The Enginuity technology allows for multiple streams, including blends, of diverse annually renewable biomass feedstock to be processed into a homogeneous, predictable and repeatable, engineered biomass solid fuel. Enginuity is focused on accessing best-in-world biomass resources to create a new source for Biopower generation, delivering clean, sustainable energy to power customers. From Canada to the Gulf of Mexico there exists a biomass corridor in America’s heartland that can produce and deliver domestically and internationally- marketable, carbon neutral or negative solid biomass fuel for power generation.
BIOFUEL FROM ROTARY COMPRESSION UNITS
The drying of biomass requires an energy input to facilitate the process. Conventional dryers utilize a broad spectrum of fuels available to produce heat, even burning a portion of the biomass for energy. These methods drive off unbound moisture by creating a temperature- induced differential in vapor pressure, a simple process practiced for decades.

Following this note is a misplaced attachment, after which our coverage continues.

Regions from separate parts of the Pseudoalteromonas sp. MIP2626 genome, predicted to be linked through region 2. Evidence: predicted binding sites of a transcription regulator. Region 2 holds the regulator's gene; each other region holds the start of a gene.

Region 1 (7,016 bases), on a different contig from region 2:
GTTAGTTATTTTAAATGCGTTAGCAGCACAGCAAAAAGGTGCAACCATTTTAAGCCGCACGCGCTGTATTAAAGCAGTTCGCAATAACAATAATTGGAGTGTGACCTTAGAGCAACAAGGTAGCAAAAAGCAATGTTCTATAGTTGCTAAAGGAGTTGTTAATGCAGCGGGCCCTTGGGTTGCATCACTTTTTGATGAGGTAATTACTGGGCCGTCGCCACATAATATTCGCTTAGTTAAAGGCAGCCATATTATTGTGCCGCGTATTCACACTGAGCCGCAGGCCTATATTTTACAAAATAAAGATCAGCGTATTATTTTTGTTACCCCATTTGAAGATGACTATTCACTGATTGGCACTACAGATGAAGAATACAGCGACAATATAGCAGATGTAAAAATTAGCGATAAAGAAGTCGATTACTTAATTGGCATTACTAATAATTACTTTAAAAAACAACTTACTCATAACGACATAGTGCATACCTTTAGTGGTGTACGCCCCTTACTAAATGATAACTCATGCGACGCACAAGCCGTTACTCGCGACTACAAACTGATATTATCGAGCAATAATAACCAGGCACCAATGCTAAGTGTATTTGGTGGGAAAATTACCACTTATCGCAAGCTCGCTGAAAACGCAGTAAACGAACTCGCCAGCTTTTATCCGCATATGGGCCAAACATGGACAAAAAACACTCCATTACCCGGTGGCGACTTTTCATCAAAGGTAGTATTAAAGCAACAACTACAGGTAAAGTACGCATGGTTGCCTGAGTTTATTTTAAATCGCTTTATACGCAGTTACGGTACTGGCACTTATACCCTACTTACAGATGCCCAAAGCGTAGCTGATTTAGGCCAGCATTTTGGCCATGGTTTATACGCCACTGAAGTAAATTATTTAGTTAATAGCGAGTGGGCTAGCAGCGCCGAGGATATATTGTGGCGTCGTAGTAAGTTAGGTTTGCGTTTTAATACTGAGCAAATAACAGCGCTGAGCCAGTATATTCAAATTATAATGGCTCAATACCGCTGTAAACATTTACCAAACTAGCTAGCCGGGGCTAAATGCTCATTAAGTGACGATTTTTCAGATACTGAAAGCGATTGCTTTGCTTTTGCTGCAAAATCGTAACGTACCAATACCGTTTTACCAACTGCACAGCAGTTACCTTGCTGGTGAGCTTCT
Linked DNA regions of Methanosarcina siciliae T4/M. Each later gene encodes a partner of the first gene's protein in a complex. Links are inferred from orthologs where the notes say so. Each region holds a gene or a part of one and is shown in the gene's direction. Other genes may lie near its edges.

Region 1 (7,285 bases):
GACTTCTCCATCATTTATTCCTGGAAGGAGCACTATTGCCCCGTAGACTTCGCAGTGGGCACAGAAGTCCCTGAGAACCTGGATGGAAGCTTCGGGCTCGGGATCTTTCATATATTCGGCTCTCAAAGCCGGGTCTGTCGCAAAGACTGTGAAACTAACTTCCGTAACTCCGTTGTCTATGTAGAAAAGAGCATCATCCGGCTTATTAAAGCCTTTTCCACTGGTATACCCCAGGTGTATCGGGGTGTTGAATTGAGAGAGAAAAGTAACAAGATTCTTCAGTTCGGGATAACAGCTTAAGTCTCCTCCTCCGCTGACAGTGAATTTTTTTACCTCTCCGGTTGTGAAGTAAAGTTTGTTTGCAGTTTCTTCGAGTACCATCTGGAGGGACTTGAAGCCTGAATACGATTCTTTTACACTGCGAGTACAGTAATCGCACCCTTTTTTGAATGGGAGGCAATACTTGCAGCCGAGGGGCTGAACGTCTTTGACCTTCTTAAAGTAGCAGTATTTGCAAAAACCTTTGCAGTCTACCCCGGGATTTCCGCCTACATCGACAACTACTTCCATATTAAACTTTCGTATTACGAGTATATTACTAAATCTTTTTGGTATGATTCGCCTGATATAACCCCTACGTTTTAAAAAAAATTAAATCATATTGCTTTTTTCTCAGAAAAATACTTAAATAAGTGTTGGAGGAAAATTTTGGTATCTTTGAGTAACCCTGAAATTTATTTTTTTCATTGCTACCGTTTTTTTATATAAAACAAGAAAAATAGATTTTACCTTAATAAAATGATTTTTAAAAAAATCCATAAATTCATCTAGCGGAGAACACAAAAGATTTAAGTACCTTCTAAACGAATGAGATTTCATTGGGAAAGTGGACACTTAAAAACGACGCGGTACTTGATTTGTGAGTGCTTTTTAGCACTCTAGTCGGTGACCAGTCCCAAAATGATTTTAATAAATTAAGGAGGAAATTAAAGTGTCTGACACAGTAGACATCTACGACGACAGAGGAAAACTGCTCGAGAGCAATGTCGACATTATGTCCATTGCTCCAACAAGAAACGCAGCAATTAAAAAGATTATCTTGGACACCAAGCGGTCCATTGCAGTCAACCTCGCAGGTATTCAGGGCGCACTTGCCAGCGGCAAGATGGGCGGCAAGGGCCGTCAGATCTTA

A novel process has emerged recently not requiring combustion of external fuel to produce heat as in conventional dryers. The process requires no external heat or steam source to treat material, only energy to power a motor. A Rotary Compression Unit, utilizing both friction and compression, generates steam from not only unbound water but also bound or cellular water. Since the machine can readily manage processing both below and above the autoignition temperature it can produce dried material or Biochar readily, and may also be used to produce a form of “bio-coal”. The process converts biomass feedstock into engineered and upgraded biomass materials with a high heating value and energy density. These engineered biomass materials exhibit increased bulk density, and may also be densified to produce fuels (pellets, briquettes, or compacts) that are very dense, durable, and transportable. When engineered to fit the needs of the coal-fired power plant, these fuels have great potential as an effective alternative to coal that requires no changes in handling or combustion procedures/equipment.